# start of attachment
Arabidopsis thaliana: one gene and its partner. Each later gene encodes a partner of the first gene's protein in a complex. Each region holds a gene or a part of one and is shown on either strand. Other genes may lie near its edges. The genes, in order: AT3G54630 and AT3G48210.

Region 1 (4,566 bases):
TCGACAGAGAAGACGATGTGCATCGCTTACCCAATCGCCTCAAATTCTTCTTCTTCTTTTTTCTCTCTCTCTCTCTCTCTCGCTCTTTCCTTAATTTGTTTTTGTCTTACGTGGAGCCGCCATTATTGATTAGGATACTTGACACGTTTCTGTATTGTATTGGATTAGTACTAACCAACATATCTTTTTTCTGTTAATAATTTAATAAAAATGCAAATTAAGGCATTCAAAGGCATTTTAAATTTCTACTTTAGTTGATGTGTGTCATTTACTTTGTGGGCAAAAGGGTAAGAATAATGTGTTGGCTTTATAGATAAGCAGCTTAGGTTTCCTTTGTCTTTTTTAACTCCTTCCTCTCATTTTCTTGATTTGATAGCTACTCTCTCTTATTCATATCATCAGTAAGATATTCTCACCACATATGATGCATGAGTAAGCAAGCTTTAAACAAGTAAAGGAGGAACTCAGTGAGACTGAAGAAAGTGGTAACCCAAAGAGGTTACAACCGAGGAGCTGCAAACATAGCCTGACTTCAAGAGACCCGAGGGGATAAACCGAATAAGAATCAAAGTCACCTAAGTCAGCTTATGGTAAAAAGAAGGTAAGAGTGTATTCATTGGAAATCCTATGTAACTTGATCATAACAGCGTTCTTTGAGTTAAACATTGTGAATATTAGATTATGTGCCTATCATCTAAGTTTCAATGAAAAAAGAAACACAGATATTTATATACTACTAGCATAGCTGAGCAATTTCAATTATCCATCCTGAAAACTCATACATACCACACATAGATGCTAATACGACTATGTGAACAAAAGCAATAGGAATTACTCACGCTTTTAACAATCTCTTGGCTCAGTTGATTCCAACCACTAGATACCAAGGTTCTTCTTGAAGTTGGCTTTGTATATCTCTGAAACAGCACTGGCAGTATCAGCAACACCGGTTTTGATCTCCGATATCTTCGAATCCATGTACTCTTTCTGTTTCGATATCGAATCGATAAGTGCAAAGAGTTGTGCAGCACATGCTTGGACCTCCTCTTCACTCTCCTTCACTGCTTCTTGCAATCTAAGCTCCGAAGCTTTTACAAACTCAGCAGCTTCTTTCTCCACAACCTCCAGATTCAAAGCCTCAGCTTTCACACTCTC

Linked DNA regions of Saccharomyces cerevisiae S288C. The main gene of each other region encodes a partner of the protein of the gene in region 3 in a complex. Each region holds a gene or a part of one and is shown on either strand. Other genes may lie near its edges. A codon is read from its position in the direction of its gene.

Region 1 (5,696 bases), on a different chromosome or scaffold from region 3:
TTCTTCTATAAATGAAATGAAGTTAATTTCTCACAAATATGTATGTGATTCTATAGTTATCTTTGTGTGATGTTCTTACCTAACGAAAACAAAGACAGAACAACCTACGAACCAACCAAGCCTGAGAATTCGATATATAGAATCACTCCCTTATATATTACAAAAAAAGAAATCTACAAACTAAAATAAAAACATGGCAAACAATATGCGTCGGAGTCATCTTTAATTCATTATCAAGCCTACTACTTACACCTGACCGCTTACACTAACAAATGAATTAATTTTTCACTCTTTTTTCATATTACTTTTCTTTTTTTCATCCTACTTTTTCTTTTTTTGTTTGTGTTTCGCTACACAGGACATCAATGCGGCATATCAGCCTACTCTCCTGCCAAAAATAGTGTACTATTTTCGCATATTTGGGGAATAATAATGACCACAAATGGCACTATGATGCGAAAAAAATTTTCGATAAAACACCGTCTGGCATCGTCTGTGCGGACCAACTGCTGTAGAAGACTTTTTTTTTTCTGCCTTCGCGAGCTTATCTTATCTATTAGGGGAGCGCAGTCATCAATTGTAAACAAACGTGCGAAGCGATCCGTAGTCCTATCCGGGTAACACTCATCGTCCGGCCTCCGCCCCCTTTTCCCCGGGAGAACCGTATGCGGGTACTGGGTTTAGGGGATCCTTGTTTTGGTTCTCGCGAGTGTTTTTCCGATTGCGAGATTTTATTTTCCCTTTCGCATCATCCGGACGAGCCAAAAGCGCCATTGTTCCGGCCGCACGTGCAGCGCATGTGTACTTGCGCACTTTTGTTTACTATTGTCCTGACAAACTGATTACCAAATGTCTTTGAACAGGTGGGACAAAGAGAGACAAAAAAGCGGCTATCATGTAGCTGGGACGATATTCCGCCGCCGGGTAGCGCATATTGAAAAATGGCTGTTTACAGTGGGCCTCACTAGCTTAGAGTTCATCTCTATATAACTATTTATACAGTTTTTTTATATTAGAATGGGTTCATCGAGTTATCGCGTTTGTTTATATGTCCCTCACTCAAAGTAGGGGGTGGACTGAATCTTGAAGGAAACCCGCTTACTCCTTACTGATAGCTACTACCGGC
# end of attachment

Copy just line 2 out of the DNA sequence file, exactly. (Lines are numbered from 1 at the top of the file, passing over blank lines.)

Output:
Region 1 (4,566 bases):